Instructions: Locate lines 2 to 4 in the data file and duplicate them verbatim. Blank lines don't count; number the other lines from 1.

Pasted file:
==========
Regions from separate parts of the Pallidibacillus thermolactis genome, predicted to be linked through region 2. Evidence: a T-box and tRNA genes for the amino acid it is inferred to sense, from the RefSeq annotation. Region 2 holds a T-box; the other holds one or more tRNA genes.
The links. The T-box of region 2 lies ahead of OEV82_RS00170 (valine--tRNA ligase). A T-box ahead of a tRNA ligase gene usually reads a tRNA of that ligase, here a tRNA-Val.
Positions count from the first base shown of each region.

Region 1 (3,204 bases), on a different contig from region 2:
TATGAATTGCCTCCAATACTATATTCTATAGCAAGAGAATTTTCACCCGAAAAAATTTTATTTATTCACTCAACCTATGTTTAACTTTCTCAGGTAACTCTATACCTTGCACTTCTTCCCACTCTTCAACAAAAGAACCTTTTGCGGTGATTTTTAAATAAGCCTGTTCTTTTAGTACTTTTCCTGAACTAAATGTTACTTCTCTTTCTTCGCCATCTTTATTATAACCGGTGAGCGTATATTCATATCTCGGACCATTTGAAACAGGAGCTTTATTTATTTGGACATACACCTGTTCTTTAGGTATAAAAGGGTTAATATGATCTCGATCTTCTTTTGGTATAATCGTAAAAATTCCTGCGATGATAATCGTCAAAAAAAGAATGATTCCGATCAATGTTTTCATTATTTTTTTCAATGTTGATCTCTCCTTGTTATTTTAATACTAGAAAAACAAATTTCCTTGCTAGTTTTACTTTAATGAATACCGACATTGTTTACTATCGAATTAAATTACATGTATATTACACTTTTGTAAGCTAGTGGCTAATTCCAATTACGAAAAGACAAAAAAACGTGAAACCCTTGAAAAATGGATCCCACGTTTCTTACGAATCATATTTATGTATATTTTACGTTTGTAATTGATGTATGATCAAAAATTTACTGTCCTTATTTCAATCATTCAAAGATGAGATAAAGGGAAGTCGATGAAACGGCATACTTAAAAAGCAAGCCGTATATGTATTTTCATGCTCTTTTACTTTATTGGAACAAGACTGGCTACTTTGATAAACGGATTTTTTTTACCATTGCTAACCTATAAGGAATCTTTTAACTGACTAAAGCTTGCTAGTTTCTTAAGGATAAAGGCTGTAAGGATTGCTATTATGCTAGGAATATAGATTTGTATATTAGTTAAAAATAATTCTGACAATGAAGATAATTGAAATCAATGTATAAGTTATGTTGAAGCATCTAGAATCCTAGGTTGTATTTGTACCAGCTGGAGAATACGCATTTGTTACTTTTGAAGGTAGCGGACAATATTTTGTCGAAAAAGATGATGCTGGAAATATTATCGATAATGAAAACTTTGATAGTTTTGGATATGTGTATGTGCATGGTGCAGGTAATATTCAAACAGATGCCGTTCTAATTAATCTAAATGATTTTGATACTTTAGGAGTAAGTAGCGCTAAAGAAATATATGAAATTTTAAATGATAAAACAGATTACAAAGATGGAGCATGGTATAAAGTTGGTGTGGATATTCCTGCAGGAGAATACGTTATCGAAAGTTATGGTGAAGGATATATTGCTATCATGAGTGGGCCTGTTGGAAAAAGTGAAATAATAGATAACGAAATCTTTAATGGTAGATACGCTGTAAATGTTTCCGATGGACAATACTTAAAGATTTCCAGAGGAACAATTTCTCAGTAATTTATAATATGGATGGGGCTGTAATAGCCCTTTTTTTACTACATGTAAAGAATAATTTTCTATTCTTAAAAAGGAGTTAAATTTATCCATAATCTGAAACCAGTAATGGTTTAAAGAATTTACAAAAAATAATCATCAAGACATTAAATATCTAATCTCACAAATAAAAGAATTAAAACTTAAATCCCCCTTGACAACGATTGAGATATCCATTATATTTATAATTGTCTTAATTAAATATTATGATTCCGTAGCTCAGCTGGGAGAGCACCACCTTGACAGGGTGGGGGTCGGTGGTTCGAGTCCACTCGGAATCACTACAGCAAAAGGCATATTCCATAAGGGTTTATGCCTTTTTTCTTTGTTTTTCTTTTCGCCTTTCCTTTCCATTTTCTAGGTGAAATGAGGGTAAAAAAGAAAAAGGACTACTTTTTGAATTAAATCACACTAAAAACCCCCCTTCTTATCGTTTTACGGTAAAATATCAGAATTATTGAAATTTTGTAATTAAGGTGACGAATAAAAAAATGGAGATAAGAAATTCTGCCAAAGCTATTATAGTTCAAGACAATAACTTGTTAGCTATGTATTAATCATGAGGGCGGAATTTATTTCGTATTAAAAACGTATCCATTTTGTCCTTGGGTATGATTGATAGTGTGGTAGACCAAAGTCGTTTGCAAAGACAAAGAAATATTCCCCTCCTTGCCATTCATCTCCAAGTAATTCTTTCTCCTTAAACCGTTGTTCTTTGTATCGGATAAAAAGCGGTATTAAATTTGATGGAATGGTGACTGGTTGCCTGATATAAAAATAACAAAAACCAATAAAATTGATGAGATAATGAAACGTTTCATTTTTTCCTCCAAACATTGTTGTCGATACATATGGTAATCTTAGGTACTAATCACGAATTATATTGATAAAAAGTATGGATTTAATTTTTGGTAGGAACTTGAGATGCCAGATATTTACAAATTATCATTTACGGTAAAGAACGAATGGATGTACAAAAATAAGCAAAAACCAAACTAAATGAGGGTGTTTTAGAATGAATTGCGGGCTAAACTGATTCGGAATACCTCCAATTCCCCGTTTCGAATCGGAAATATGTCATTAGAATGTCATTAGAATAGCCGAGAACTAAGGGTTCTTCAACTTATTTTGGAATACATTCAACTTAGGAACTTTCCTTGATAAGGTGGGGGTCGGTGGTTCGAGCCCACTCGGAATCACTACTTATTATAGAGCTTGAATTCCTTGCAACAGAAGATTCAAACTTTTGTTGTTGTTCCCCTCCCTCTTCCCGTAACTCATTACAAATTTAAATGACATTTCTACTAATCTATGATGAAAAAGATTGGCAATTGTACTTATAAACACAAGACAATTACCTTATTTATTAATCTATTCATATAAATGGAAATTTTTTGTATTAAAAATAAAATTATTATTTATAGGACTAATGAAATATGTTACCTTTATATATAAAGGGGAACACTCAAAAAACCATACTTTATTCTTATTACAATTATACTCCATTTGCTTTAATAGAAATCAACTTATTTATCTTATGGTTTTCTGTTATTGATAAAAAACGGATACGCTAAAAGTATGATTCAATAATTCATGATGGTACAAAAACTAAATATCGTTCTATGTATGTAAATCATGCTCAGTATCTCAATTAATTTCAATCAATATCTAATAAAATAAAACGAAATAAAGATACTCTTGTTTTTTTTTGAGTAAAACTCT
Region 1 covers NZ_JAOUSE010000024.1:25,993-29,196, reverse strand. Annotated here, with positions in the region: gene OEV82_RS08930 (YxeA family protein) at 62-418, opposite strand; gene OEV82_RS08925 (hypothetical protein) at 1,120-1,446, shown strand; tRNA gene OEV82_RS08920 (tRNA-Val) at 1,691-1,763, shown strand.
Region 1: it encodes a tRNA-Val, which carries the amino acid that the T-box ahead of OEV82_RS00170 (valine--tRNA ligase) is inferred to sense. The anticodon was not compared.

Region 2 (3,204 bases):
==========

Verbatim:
The links. The T-box of region 2 lies ahead of OEV82_RS00170 (valine--tRNA ligase). A T-box ahead of a tRNA ligase gene usually reads a tRNA of that ligase, here a tRNA-Val.
Positions count from the first base shown of each region.

Region 1 (3,204 bases), on a different contig from region 2: